Larger ethnic groups may be subdivided into smaller sub-groups known variously as tribes or clans, which over time may become separate ethnic groups themselves due to endogamy or physical isolation from the parent group. Conversely separate ethnicities can merge to form a pan-ethnicity and may merge into one single ethnicity. Whether through division or amalgamation, the formation of a separate ethnic identity is referred to as ethnogenesis; the term ethnic is derived from the Greek word ἔθνος ethnos. The inherited English language term for this concept is folk, used alongside the latinate people since the late Middle English period. In Early Modern English and until the mid-19th century, ethnic was used to mean heathen or pagan, as the Septuagint used ta ethne to translate the Hebrew goyim "the nations, non-Hebrews, non-Jews"; the Greek term in early antiquity could refer to any large group, a host of men, a band of comrades as well as a swarm or flock of animals. In Classical Greek, the term took on a meaning comparable to the concept now expressed by "ethnic group" translated as "nation, people".
In the 19th century, the term came to be used in the sense of "peculiar to a race, people or nation", in a return to the original Greek meaning. The sense of "different cultural groups", in American English "racial, cultural or national minority group" arises in the 1930s to 1940s, serving as a replacement of the term race which had earlier taken this sense but was now becoming deprecated due to its association with ideological racism; the abstract ethnicity had been used for "paganism" in the 18th century, but now came to express the meaning of an "ethnic character". The term ethnic group was first recorded in 1935 and entered the Oxford English Dictionary in 1972. Depending on the context, used, the term nationality may either be used synonymously with ethnicity, or synonymously with citizenship; the process that results in the emergence of an ethnicity is called ethnogenesis, a term in use in ethnological literature since about 1950. Depending on which source of group identity is emphasized to define membership, the following types of groups can be identified: Ethno-linguistic, emphasizing shared language, dialect – example: French Canadians Ethno-national, emphasizing a shared polity or sense of national identity – example: Armenians Ethno-racial, emphasizing shared physical appearance based on genetic origins – example: African Americans Ethno-regional, emphasizing a distinct local sense of belonging stemming from relative geographic isolation – example: South Islanders Ethno-religious, emphasizing shared affiliation with a particular religion, denomination or sect – example: JewsIn many cases – for instance, the sense of Jewish peoplehood – more than one aspect determines membership.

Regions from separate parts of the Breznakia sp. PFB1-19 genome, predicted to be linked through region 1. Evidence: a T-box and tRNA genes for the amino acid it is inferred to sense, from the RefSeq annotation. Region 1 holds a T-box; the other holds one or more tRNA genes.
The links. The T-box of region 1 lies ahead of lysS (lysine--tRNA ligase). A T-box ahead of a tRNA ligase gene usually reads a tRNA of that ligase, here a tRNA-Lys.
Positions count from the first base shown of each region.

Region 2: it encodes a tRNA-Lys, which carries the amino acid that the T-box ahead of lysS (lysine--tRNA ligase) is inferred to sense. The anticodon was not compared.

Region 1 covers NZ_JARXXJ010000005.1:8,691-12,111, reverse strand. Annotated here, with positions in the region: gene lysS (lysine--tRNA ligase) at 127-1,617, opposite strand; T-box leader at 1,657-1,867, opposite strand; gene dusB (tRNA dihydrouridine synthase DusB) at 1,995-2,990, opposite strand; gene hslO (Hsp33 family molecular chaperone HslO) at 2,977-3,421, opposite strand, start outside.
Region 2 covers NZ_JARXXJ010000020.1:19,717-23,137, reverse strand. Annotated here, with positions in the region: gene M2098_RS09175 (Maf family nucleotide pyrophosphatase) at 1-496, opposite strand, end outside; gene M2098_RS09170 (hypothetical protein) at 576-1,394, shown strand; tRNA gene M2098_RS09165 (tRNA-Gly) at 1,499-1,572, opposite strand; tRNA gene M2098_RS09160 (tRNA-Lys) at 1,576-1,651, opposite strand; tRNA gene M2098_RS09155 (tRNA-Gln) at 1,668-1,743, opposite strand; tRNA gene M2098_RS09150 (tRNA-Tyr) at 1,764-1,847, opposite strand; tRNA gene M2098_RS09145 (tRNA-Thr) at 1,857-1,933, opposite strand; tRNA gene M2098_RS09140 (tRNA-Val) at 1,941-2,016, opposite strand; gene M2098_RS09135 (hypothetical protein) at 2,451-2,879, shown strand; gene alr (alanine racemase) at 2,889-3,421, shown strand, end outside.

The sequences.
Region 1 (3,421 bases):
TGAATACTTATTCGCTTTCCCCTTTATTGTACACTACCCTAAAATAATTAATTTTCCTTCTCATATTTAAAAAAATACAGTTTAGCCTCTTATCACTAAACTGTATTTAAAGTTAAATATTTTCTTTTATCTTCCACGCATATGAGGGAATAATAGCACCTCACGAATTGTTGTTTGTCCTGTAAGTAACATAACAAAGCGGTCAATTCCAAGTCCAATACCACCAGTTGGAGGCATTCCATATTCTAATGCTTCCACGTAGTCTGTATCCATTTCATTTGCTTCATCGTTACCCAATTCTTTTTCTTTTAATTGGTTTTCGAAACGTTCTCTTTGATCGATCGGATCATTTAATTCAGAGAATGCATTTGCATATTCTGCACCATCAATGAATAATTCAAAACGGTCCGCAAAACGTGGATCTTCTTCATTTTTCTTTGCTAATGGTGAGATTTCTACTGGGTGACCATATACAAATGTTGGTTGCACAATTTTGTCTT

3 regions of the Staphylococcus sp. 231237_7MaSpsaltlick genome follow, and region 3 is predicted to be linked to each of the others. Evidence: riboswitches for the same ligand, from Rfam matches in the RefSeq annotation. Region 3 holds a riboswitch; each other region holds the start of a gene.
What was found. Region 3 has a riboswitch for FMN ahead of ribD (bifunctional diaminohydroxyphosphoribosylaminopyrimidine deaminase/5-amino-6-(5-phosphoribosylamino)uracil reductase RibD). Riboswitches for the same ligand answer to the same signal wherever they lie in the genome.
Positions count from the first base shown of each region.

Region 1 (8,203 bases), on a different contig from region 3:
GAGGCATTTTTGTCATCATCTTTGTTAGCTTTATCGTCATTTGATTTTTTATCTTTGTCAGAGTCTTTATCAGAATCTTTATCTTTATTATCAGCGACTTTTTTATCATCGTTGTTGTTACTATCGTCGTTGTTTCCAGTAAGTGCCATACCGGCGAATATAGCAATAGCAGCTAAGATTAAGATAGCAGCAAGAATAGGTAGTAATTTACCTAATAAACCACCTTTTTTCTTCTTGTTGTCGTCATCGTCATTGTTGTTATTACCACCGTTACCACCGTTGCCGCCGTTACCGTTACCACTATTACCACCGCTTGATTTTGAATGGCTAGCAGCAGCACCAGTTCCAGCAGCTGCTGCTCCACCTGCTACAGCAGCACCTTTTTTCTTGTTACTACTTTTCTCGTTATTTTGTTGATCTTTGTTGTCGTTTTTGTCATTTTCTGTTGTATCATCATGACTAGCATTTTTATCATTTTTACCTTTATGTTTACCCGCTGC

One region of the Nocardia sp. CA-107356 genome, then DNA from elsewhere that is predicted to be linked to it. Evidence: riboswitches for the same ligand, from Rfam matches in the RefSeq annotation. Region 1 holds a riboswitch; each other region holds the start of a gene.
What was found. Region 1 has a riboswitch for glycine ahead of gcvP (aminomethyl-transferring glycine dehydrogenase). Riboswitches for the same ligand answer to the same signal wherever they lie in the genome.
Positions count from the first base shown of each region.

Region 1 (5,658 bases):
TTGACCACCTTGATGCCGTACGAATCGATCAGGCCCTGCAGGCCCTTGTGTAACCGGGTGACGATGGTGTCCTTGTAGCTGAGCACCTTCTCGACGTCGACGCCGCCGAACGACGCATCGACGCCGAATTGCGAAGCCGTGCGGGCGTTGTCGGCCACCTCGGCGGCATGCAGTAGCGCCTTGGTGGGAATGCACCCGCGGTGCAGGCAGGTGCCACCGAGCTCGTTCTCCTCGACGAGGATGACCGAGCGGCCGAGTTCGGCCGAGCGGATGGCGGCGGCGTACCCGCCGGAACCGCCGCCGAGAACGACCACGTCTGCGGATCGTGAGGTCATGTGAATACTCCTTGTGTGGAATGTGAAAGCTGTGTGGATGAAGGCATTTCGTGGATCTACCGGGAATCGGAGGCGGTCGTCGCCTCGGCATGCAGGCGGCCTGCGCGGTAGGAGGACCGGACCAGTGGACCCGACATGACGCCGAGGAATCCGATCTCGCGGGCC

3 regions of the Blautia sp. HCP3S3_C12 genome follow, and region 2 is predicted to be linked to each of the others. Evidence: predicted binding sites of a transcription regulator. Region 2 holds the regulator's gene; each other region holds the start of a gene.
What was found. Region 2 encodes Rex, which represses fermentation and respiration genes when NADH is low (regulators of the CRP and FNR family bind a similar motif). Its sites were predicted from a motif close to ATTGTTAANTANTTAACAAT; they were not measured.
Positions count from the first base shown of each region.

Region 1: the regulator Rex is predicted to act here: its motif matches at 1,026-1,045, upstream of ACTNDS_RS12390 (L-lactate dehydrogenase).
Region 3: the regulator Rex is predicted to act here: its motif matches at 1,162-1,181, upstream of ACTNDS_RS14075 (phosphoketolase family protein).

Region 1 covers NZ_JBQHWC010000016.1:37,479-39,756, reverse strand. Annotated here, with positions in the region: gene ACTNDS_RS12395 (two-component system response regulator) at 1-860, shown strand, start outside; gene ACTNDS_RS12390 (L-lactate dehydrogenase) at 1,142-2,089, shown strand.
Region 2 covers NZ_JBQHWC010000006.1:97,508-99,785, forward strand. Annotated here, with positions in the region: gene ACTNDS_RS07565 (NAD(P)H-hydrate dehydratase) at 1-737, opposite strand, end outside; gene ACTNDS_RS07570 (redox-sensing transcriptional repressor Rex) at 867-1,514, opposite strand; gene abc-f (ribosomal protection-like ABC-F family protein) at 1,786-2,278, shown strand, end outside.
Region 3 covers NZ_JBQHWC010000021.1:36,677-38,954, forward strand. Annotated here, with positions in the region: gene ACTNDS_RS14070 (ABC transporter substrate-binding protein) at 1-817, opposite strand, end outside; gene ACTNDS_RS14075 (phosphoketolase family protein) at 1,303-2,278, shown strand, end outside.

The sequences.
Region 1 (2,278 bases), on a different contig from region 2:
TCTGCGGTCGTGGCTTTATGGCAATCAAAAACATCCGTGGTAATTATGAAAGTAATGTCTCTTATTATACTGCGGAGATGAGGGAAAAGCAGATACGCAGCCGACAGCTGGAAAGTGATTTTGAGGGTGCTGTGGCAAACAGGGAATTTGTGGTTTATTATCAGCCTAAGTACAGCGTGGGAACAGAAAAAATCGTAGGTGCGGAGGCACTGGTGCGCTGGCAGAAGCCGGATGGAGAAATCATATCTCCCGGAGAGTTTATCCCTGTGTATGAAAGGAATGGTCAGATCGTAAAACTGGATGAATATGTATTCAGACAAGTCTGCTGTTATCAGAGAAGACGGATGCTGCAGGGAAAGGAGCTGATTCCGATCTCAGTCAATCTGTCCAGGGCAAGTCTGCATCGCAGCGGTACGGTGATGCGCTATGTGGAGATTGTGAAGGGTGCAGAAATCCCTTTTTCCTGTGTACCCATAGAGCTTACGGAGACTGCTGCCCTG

Ethnography begins in classical antiquity. The Greeks at this time did not describe foreign nations but had developed a concept of their own "ethnicity", which they grouped under the name of Hellenes. Herodotus gave a famous account of what defined Greek ethnic identity in his day, enumerating shared descent, shared language shared sanctuaries and sacrifices shared customs. Whether ethnicity qualifies as a cultural universal is to some extent dependent on the exact definition used. According to "Challenges of Measuring an Ethnic World: Science and reality", in Challenges of Measuring an Ethnic World: Science and Reality: Proceedings of the Joint Canada-United States Conference on the Measurement of Ethni
University of Paris